UEFA / Europe

Strict Liability in football was first introduced by the Union of European Football Associations’ Executive Committee in 2005 to tackle anti-social behaviour at football matches.

This term means that UEFA member associations and football clubs are held responsible for any anti-social behaviour of club’s fans, regardless of fault. Football clubs can avoid penalties if they can show that they have taken practical actions to deal with unacceptable behaviour from fans.

The rules that the UEFA have set under strict liability are known to be notoriously strict. They regulate:

  • The use of flares
  • The use of inappropriate flags
  • Pitch invaders
  • Throwing objects
  • Bringing in alcohol
  • Disrupting national or competition anthems
  • The use of gestures, words, objects or any other means to transmit any message that is not fit for a sports event

Some sanctions include:

  • Fines
  • Closure of section of grounds
  • Playing matches behind closed doors
  • Deduction of league points,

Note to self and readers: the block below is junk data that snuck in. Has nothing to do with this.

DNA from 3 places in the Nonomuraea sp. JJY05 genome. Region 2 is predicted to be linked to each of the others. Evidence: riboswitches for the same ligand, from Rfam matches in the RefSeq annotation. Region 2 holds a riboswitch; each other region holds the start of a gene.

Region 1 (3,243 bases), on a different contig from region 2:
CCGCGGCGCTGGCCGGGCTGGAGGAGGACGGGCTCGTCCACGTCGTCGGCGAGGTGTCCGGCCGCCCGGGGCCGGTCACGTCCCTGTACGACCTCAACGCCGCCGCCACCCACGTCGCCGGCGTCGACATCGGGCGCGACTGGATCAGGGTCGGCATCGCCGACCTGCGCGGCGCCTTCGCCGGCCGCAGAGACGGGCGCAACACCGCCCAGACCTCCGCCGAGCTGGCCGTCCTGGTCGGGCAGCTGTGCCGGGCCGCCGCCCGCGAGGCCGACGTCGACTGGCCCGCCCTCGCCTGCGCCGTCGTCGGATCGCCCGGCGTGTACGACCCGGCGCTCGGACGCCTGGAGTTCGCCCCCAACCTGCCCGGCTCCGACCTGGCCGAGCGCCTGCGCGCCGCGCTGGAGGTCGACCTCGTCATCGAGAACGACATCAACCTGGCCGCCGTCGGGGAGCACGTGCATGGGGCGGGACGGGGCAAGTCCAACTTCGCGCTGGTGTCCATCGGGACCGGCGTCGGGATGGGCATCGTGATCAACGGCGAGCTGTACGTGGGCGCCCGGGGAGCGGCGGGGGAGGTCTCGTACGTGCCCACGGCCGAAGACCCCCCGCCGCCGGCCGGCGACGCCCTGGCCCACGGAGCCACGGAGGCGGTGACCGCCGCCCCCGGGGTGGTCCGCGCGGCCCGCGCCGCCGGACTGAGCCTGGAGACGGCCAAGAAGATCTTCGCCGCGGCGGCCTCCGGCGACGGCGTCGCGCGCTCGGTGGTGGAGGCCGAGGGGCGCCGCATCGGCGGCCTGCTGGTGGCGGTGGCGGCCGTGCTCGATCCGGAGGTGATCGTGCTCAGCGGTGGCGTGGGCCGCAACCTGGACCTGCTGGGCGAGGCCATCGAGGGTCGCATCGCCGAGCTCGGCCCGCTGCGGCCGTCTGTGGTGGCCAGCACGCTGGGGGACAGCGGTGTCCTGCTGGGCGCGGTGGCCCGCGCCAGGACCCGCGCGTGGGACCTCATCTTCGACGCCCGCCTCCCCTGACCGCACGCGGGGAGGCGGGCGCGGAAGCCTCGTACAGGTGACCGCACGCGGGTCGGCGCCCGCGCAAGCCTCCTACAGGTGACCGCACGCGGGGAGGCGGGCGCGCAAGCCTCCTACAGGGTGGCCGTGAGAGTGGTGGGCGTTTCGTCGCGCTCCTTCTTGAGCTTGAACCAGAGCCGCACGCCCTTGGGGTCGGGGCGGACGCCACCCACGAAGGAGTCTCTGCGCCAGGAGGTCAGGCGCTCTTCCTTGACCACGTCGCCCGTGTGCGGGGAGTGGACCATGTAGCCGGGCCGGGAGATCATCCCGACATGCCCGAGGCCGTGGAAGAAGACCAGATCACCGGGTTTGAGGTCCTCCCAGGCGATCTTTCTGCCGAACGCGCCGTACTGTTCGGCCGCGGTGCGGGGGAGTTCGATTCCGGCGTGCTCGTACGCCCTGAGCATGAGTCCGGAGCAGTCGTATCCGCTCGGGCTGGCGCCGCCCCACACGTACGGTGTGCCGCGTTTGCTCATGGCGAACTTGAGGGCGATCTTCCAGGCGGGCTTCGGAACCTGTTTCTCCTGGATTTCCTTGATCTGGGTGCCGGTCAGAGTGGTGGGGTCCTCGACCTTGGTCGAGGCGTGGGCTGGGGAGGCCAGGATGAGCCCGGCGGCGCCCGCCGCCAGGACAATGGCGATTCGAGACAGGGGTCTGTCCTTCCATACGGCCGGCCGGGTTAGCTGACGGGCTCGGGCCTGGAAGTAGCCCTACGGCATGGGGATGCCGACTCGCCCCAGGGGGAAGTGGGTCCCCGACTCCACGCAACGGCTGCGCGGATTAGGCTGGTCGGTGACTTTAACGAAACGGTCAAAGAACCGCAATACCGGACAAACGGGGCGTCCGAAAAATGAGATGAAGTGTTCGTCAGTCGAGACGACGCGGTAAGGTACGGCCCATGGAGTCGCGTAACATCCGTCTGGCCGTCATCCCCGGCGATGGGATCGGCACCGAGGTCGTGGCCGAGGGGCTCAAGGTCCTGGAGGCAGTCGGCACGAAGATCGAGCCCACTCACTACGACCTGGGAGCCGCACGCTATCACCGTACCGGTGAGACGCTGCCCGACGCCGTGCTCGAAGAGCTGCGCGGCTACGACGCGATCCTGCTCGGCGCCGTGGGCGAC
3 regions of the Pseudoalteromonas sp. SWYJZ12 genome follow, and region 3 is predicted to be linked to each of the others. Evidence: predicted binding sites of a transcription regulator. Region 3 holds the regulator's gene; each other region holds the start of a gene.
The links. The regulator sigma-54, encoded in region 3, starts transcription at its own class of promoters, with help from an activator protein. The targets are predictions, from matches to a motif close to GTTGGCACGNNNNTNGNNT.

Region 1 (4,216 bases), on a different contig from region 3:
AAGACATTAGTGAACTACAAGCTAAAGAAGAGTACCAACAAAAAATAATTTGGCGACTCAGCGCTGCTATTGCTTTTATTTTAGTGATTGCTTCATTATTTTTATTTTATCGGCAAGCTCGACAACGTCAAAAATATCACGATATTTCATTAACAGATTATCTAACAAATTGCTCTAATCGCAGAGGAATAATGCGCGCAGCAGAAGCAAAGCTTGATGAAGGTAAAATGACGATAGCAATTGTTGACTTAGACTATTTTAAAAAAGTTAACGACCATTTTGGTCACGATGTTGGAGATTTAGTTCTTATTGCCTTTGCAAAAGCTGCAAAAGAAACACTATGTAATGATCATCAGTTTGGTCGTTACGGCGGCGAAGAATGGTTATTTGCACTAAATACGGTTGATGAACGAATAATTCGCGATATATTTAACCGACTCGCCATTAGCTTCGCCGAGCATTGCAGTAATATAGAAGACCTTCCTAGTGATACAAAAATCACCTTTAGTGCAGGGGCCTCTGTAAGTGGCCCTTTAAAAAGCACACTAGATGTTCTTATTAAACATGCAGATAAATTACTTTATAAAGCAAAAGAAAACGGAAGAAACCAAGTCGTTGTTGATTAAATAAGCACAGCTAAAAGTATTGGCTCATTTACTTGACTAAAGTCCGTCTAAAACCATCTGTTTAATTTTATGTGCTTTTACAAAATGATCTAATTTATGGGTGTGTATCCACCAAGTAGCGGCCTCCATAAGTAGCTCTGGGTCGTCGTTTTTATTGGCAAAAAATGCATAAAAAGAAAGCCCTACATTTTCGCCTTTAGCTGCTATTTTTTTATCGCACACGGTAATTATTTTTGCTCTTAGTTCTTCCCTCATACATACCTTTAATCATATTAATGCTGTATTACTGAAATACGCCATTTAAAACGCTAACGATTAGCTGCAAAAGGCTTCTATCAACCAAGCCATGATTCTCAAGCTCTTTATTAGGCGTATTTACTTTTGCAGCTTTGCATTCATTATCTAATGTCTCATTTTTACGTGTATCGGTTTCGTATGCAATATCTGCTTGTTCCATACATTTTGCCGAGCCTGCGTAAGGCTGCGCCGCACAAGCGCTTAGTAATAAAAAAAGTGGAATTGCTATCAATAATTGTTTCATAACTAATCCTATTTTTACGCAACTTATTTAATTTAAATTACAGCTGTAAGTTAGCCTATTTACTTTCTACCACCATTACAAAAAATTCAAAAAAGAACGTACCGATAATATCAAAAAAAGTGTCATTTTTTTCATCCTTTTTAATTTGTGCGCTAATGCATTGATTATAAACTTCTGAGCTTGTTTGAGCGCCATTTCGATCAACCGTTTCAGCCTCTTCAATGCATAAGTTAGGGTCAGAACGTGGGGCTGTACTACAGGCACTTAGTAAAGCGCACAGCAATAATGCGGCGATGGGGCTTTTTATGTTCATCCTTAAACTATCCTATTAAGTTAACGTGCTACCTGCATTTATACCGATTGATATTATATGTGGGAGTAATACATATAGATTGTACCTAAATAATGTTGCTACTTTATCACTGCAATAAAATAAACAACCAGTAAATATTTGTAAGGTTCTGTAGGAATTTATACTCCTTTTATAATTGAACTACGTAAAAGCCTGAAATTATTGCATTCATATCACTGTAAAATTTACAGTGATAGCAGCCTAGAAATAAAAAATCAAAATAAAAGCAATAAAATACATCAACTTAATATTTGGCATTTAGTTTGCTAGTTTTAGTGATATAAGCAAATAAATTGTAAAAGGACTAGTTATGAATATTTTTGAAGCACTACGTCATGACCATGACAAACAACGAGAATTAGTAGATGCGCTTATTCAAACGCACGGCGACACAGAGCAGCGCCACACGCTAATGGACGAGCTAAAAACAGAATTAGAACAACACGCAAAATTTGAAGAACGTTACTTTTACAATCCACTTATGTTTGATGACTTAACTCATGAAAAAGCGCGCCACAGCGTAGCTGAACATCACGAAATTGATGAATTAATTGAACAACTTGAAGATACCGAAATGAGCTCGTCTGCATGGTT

• Ban from selling tickets to supporters for away matches
  • Exclusion from tournaments

A well known example of a club being sanctioned is the Dutch club Feyenoord, who were excluded from the UEFA Cup in 2007 as a result of riots before and during their away match to AS Nancy, in France.


English Football

During the summer of 2014, The Football Association in England brought strict liability into force. The introduction of the rule aligns English clubs with the same rule for European opponents. The rule was brought into action as a result of pressure from campaigners and MPs and a trail of racist, homophobic and anti-Semitic incidents by fans in English football club stadiums.

A Channel 4’s Dispatches programme aired undercover footage of West Ham supporters chanting anti-Semitic and racist slogans before a game against Tottenham Hotspur. It also showed homophobic chanting by opposition fans during Brighton & Hove Albion games.